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Thursday 10 October 2019

The Readout

Life in the porn age

Millions watch it. Few talk about it. So we’re holding a series of ThinkIns to discuss the meaning and effects of pornography – here’s what we learnt from the first

By Xavier Greenwood

This ThinkIn provided an opportunity to bust some myths.

Discussions of porn often revolve around moral debates. Does it cause sexual violence? Does it encode unhealthy sexual behaviour? But free-speech activist Jerry Barnett warned us to be careful about accepting claims that pornography causes sexual violence and other harms, asserting that these are often used to drive moral panic and are not backed by evidence. He pointed out that plenty of research suggests porn viewing may have broadly beneficial rather than harmful outcomes.

Of course, we shouldn’t let that stop us exploring worrying trends: for instance, as one guest mentioned, the 255 per cent rise in reported sex crimes in schools between 2013 and 2017. But, in exploring these trends, language is crucial.

For starters, explained adult performer Misha Mayfair, there is no “porn industry”: in the UK, at least, there’s merely a network of cottage outfits, no central body and little regulation. Nor is it enough, added sex addiction therapist Paula Hall, to merely talk about “porn”, when the term encapsulates so much.

A running thread throughout the ThinkIn was the curious battle between anti-porn feminists and adult performers. Misha and others suggested that this results in campaigners showing hatred to the performers they claim to be trying to rescue.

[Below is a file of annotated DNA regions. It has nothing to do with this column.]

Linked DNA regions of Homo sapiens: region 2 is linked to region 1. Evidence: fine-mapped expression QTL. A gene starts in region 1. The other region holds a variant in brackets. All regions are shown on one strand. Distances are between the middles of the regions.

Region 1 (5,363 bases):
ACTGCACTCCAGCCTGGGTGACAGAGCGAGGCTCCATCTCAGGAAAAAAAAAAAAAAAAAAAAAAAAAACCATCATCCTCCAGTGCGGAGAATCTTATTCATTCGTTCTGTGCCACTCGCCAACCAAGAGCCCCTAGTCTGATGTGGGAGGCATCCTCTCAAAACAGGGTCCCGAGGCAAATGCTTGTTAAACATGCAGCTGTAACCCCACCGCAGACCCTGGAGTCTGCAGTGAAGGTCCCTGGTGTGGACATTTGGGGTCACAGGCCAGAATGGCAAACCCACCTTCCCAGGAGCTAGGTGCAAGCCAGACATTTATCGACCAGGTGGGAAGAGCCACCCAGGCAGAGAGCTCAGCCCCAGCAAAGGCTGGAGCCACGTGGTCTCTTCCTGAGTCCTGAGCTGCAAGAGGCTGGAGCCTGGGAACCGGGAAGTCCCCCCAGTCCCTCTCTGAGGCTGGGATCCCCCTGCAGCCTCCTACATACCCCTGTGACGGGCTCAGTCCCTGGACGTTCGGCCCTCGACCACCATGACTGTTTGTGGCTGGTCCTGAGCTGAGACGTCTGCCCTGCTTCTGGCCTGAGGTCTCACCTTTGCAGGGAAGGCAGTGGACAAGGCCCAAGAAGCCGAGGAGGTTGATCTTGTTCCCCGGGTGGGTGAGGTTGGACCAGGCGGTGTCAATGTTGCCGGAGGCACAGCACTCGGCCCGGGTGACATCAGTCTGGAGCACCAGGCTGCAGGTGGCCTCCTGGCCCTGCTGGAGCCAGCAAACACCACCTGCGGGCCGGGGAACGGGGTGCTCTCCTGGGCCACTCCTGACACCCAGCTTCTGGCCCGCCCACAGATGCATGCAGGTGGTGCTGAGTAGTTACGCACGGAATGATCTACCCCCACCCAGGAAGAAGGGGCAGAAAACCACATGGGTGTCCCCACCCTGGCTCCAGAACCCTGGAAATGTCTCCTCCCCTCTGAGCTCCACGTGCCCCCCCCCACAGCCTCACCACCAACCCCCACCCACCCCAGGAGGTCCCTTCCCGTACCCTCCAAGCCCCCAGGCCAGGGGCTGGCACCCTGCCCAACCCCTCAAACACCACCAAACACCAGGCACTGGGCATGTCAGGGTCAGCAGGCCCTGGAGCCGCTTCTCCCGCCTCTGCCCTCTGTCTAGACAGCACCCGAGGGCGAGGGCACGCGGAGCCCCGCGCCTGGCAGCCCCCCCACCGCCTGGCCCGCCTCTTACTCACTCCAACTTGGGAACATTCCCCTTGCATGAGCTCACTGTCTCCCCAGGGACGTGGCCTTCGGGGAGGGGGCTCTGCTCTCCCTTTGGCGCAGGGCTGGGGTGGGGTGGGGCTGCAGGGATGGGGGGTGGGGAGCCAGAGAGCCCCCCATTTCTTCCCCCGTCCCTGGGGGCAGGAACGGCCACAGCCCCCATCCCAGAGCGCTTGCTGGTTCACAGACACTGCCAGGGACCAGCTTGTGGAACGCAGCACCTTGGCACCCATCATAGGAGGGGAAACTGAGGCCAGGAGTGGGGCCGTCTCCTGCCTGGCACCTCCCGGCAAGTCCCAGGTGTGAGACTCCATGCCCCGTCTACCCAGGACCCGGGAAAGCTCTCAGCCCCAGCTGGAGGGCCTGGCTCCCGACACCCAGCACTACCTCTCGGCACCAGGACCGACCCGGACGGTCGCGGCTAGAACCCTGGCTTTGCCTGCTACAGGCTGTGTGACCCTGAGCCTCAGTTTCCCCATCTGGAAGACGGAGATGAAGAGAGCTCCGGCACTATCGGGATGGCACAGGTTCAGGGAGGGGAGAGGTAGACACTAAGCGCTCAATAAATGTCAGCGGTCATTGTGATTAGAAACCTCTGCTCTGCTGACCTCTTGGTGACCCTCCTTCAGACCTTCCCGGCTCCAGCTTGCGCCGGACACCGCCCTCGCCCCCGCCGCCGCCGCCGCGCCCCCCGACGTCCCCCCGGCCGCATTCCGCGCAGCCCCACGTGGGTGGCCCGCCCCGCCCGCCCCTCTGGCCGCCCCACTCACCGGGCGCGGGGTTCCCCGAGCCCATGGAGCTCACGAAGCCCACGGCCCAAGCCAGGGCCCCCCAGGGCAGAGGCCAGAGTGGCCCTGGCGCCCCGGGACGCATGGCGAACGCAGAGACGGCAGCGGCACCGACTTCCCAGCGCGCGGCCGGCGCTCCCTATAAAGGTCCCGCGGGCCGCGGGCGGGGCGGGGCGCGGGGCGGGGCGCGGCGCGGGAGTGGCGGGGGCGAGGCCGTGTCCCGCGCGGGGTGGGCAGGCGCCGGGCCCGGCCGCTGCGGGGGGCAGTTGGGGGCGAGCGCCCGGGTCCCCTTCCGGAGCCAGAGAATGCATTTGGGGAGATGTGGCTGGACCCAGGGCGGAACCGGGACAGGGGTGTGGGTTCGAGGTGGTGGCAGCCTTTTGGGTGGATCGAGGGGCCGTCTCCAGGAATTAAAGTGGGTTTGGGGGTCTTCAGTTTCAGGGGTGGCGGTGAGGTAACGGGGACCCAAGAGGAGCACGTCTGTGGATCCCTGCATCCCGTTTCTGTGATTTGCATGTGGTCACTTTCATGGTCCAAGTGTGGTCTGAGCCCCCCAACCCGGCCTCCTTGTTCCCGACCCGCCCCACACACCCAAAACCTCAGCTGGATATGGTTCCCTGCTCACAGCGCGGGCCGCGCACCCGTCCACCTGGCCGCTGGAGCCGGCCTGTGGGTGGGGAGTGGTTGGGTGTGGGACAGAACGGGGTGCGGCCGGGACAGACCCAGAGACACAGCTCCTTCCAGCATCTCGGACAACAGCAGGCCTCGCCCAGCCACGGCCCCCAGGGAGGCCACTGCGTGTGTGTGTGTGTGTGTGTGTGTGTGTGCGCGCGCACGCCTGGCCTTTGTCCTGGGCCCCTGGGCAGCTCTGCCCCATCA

Amid this, we touched on the deeper psychology of people’s aversion to porn (despite most of us consuming it). With the rise of free sites, access to porn has become ubiquitous, and yet, sex consultant Charlotte Rose warned, we’re not having any more conversations. We had some within the ThinkIn, but there should be more.

We were left with questions to pursue:

  • Revenge porn. Honza Cervenka, a solicitor who works on revenge porn cases, was a mine of information for attendees. What happens to the one-third of UK revenge-porn victims who decide not to support their charges? Why aren’t victims given automatic anonymity, like in sexual offences? How is it ever possible to prove intent to distress?
  • Age-verification software. Just how much should we be worried about this? A lot, says Jerry. Sites that don’t implement the software (set to be rolled out in the UK at the start of the next year) are likely to be inaccessible. Jerry believes only about one per cent of sites are likely to implement the software. Internet censorship by the backdoor should be something we all care about.
  • MindGeek. If there is a porn industry to talk of, it is MindGeek. It owns most of the major sites and studios, and is developing one of the major age-verification software tools. Who are its people? Can we trust it with our data? Do its algorithms send us into worrying places? Who moderates it?

Please join us for the other ThinkIns in the series: on 24 October, we’re asking “is porn ruining sex?”, and on 24 November, we’re asking “is there an ethical way to watch porn?”. We hope to see you there.

This article was adjusted on 15 October 2019 on the request of Jerry Barnett to clarify his views on the links between pornography and sexual violence.

Illustration by Maria Corte